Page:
If you were a student anywhere on the American landscape from the mid-seventeenth to the mid-nineteenth century, you would have spent your days in a one-room schoolhouse surrounded by children of all ages. At various points in the day you might have found yourself being challenged by a lesson with an older student, and at another, being a mentor to a younger schoolmate.
The industrialization of our country and the need to quickly and efficiently acculturate and assimilate a large immigrant population changed the face of our schools forever. Children were no longer in rooms with children of all ages, but instead were placed into classrooms of same-age peers, where all could use the same textbook, and (ostensibly, at least) move at the same pace.
An advocate for multi-age education once said to me many years ago – “Children aren’t born into litters, and they shouldn’t be educated as one.” It was one of those “aha” moments for me, causing me to reflect on why we practice education the way we do. The child’s first school, the family, certainly is made up of people of all ages – as is the community in which the family lives. When you really stop and think about it, spending the bulk of one’s day with a group of same-age peers is a decidedly unnatural phenomenon.
At All Saints, we work hard to complement classroom learning with a variety of opportunities for cross-age collaboration, exploration and discovery. Each and every grade level enjoys a number of partnerships designed to give children a chance to work with students younger and older than themselves – allowing them to practice leadership skills and to learn from their older, more able peers. This arrangement, we feel, allows for the best of all words – small, intensive academic work in the classroom coupled with experiences within a broader community allowing for a richer, more natural learning experience.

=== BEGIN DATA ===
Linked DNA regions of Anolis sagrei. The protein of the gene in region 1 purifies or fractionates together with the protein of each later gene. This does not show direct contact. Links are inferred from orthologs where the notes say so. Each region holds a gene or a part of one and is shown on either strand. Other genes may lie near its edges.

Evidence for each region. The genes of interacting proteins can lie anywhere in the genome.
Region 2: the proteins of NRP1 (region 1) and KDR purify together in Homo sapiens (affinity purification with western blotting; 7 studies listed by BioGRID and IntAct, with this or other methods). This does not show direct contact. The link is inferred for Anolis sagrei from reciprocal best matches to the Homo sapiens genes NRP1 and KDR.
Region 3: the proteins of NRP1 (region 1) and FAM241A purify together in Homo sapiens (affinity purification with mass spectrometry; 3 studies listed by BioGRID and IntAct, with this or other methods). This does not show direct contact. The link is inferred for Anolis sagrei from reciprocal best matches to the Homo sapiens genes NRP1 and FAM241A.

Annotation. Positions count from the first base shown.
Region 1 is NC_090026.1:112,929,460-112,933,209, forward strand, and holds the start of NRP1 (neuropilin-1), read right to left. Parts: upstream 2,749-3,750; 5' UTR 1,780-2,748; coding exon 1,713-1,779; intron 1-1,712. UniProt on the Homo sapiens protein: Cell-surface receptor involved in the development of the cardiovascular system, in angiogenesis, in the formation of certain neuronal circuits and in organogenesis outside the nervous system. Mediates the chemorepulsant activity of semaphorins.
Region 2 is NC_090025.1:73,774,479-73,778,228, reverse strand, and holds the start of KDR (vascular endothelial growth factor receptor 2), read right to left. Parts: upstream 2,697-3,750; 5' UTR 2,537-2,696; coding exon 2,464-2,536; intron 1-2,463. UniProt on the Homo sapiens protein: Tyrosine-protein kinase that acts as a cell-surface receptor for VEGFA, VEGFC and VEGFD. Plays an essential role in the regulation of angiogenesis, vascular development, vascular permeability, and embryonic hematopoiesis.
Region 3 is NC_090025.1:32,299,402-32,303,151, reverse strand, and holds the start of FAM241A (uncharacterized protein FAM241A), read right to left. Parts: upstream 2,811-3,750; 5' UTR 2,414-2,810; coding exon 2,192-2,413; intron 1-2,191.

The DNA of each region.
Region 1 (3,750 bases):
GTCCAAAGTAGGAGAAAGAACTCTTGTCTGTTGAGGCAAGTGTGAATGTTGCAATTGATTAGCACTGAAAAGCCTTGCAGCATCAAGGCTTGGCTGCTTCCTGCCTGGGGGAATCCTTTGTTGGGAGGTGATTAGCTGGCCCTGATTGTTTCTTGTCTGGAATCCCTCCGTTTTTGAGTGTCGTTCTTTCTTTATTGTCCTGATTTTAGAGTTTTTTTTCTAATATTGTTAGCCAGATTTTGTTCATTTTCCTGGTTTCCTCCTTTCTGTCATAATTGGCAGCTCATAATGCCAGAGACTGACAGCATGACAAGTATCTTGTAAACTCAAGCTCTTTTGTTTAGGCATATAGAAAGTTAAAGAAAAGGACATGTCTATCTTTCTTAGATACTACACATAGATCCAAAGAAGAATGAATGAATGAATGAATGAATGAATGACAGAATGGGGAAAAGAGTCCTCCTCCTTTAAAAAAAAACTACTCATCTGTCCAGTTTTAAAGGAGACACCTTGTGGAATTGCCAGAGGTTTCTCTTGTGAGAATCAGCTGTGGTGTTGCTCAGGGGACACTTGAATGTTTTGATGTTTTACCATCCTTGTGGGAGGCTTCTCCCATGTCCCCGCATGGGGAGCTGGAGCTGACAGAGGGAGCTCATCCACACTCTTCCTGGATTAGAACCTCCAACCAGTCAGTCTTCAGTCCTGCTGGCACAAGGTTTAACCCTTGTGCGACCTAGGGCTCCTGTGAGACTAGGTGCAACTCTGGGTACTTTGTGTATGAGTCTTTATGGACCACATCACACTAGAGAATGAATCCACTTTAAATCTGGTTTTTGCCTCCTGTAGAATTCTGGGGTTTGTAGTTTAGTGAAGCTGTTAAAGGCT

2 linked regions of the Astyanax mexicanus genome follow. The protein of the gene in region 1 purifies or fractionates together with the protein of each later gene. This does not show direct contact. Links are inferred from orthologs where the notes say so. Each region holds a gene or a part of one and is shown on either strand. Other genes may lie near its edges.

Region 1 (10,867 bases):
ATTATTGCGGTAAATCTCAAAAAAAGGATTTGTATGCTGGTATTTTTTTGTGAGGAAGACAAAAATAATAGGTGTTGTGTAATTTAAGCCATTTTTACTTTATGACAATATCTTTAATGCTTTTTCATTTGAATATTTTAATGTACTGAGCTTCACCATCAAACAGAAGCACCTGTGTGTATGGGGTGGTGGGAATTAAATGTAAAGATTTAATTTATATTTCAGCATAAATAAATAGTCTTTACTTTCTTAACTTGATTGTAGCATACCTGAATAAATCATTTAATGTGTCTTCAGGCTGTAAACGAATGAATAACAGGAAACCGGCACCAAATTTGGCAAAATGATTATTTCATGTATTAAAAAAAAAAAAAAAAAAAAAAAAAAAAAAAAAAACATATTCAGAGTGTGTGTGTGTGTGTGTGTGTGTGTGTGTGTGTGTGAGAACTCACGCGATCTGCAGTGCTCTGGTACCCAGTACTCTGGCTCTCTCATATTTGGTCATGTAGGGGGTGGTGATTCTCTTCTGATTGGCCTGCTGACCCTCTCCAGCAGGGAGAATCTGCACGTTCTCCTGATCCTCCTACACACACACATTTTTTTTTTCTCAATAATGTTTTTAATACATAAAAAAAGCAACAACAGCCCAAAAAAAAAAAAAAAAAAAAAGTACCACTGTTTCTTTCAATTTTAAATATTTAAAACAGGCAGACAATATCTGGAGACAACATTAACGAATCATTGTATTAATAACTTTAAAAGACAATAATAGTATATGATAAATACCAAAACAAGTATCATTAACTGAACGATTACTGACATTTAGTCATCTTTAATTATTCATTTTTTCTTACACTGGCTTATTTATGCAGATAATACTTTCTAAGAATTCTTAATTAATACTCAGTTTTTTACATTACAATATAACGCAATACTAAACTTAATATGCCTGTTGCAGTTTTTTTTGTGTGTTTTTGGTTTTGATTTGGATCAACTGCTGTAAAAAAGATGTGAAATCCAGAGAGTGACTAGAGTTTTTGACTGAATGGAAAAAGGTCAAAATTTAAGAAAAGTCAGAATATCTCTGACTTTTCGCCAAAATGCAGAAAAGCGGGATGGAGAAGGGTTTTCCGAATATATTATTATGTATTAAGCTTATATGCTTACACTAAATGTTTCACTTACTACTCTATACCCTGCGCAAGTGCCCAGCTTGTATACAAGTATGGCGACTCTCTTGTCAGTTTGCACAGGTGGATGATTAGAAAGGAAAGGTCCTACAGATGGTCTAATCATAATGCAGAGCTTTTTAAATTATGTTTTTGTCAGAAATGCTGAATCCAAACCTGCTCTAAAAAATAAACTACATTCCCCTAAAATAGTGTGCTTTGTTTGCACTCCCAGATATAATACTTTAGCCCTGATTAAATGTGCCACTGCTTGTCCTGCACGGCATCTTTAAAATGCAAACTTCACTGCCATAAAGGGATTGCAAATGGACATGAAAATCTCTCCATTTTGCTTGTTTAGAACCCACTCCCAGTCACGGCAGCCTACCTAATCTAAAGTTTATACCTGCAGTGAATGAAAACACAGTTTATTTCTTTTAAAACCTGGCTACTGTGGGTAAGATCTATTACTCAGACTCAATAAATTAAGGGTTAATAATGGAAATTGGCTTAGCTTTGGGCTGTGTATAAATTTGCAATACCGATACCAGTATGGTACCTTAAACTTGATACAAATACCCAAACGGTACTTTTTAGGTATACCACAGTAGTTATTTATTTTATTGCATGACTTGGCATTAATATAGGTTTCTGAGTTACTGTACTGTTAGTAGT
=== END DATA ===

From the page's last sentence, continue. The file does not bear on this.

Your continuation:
Here are just some of the ways students engage with children outside of their classrooms: 1. Students from different grades meet up at Break and Lunch; 2. Reading Buddy programs bring students from different grades into relationship with one another to share a love of literature; 3. Weekly Club Time allows for socialization between students in Grades 4-8; 4. Different grades pair up with one another for Field Trips; 5. Weekly Assemblies bring entire divisions together into community (Grades 1-4 and Grades 5-8); 6. Students in Grades 1-4 mix it up each week when they work on the Sandwich Squad together – through team work, they are able to make 75 bagged lunches for guests at the St. Matthew’s Lunchtime Ministry Program; 7. Milestone Projects at each grade level (such as First Grade’s Waffle Inn, Third Grade’s Shakespearean Bard Bash, Kindergarten’s Farm Day and Fourth Grade’s Boardwalk Celebration) bring all K-8 classes together for schoolwide celebrations and learning. 8. Nothing comes closer to the one-room schoolhouse feel than the After Care and Enrichment Classes, where children of all ages learn and play together. I often find great pleasure hanging out with students in After Care after a long day of hard work. Whether concocting something in the kitchen, playing a board game or watching a movie, students enjoy the company of children regardless of what grade they are in.
At All Saints, we are blessed with the best of both worlds – small grade-level classes that support intense academic learning, coupled with ample opportunity for cross-age, schoolwide celebrations and interactions that provide socialization with peers of all ages.